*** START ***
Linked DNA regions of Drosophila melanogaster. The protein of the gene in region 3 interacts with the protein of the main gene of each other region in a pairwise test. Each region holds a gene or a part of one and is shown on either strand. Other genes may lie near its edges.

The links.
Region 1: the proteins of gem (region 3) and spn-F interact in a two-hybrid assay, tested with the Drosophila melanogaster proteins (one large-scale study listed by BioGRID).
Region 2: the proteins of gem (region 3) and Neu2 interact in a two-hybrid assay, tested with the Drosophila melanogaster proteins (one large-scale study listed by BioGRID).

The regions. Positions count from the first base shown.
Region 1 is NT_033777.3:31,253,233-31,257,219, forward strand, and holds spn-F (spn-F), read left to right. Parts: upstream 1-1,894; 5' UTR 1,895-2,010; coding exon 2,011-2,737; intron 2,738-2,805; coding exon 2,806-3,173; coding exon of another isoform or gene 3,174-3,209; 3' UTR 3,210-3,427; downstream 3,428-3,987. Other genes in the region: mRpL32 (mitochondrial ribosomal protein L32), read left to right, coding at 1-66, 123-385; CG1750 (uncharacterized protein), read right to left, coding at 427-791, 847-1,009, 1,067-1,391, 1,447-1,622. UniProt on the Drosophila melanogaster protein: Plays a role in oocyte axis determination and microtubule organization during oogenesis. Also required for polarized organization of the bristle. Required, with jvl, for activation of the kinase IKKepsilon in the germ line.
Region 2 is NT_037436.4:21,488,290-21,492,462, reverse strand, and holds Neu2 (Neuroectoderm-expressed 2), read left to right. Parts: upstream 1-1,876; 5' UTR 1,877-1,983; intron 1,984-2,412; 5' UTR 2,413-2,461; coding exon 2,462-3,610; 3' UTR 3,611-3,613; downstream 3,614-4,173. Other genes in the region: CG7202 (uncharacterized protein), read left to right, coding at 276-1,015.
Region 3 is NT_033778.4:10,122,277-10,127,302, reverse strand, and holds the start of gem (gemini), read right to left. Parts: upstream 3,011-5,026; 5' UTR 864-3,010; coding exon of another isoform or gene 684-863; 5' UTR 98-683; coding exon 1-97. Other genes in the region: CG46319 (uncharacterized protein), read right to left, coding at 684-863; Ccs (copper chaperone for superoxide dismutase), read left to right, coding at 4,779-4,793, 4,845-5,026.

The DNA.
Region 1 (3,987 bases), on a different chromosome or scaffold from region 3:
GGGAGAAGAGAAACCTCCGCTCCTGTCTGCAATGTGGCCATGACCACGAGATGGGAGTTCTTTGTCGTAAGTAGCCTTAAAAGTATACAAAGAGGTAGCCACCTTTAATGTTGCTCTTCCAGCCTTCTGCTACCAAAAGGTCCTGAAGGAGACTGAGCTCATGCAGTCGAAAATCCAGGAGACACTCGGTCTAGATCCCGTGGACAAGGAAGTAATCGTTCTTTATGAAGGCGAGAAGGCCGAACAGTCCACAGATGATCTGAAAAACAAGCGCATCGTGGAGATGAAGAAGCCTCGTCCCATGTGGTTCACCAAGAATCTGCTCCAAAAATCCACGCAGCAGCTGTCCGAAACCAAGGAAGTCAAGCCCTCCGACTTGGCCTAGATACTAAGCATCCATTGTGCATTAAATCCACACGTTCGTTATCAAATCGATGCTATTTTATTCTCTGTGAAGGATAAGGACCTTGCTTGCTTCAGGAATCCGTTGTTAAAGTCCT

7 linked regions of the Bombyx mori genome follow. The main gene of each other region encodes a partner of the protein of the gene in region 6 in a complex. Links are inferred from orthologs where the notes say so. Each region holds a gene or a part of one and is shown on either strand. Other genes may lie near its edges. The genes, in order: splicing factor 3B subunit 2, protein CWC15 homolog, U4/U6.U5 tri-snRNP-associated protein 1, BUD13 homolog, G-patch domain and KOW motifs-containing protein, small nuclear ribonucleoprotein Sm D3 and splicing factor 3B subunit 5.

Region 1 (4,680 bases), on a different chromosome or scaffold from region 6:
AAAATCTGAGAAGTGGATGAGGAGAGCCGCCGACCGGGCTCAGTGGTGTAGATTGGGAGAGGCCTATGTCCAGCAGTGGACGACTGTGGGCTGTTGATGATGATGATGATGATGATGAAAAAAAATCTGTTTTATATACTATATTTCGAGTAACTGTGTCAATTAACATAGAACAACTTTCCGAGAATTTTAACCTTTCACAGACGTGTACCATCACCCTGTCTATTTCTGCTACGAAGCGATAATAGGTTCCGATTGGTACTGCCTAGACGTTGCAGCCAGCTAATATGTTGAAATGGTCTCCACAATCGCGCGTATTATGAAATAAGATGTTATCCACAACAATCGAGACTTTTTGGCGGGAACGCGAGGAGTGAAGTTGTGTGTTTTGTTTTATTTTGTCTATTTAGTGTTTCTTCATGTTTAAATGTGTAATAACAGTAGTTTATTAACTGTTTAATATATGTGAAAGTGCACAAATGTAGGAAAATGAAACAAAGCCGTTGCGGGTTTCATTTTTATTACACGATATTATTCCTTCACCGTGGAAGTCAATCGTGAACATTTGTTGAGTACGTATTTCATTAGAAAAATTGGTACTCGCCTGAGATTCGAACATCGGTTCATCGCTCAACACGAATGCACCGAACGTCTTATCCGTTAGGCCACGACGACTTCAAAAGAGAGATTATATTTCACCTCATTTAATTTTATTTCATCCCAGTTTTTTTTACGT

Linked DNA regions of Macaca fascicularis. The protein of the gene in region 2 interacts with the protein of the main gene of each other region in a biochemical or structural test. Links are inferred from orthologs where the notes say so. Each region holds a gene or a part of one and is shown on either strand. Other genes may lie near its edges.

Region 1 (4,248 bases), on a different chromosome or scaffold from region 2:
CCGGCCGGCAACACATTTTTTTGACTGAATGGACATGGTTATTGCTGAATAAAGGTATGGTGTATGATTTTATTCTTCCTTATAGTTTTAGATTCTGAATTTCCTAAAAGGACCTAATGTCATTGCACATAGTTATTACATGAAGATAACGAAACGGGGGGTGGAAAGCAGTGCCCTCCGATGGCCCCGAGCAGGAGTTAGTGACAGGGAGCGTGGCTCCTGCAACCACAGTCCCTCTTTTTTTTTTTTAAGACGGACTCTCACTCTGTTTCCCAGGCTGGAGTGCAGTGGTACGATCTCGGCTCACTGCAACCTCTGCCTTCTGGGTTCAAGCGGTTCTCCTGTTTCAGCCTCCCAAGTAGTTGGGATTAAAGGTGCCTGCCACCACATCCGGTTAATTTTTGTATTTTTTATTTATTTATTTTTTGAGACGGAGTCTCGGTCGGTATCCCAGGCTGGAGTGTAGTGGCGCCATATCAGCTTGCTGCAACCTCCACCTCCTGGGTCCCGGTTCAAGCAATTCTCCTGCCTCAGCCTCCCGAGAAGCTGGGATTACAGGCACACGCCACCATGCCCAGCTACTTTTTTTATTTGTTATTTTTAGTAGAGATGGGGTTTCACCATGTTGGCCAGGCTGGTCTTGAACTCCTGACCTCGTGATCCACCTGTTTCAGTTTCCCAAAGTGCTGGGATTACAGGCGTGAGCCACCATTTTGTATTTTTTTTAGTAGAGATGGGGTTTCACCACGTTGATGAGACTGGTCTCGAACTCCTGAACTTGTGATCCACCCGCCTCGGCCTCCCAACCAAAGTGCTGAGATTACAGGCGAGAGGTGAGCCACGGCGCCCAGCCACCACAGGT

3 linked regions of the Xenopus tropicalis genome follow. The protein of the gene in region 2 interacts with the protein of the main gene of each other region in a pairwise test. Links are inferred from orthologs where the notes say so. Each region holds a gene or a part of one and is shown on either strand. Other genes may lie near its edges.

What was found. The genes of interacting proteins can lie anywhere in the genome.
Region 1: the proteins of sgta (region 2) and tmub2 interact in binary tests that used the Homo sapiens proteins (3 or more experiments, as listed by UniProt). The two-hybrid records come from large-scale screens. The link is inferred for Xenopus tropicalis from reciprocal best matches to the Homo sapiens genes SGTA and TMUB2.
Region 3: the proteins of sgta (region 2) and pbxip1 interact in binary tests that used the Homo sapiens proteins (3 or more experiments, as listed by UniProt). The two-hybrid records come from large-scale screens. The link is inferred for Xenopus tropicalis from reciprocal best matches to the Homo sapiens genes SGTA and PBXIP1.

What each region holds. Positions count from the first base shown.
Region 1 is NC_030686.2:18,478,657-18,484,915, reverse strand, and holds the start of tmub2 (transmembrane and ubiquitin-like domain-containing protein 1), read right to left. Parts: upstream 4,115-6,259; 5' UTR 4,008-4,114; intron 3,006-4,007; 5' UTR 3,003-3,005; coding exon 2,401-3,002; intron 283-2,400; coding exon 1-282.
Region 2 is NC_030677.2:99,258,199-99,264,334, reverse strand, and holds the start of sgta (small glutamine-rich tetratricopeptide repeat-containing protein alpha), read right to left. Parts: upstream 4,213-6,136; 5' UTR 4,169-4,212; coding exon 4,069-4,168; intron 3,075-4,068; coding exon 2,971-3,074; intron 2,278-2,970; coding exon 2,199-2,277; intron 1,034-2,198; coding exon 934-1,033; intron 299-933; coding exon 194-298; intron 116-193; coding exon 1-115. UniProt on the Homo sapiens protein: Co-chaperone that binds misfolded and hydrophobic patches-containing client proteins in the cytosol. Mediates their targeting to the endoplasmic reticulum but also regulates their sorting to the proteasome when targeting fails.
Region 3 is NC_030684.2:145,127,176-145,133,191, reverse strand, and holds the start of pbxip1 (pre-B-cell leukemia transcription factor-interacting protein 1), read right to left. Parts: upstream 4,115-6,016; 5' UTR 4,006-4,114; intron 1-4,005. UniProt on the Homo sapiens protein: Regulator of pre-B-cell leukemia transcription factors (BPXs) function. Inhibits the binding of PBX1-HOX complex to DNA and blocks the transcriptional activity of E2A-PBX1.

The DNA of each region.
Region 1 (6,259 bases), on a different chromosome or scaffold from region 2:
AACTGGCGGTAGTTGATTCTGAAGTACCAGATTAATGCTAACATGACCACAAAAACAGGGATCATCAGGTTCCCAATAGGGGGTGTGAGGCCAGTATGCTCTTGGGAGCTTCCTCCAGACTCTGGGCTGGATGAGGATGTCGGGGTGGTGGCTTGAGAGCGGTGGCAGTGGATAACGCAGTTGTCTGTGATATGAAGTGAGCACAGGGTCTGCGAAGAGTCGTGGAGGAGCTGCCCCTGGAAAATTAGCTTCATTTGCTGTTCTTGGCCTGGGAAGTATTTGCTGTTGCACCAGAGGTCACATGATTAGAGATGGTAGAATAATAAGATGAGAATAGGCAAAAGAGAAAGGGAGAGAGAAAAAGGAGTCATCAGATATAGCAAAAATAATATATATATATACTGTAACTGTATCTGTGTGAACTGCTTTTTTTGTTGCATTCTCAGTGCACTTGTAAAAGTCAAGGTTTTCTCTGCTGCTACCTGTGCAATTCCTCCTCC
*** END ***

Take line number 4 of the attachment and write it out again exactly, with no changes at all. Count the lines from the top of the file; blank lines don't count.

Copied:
Region 2: the proteins of gem (region 3) and Neu2 interact in a two-hybrid assay, tested with the Drosophila melanogaster proteins (one large-scale study listed by BioGRID).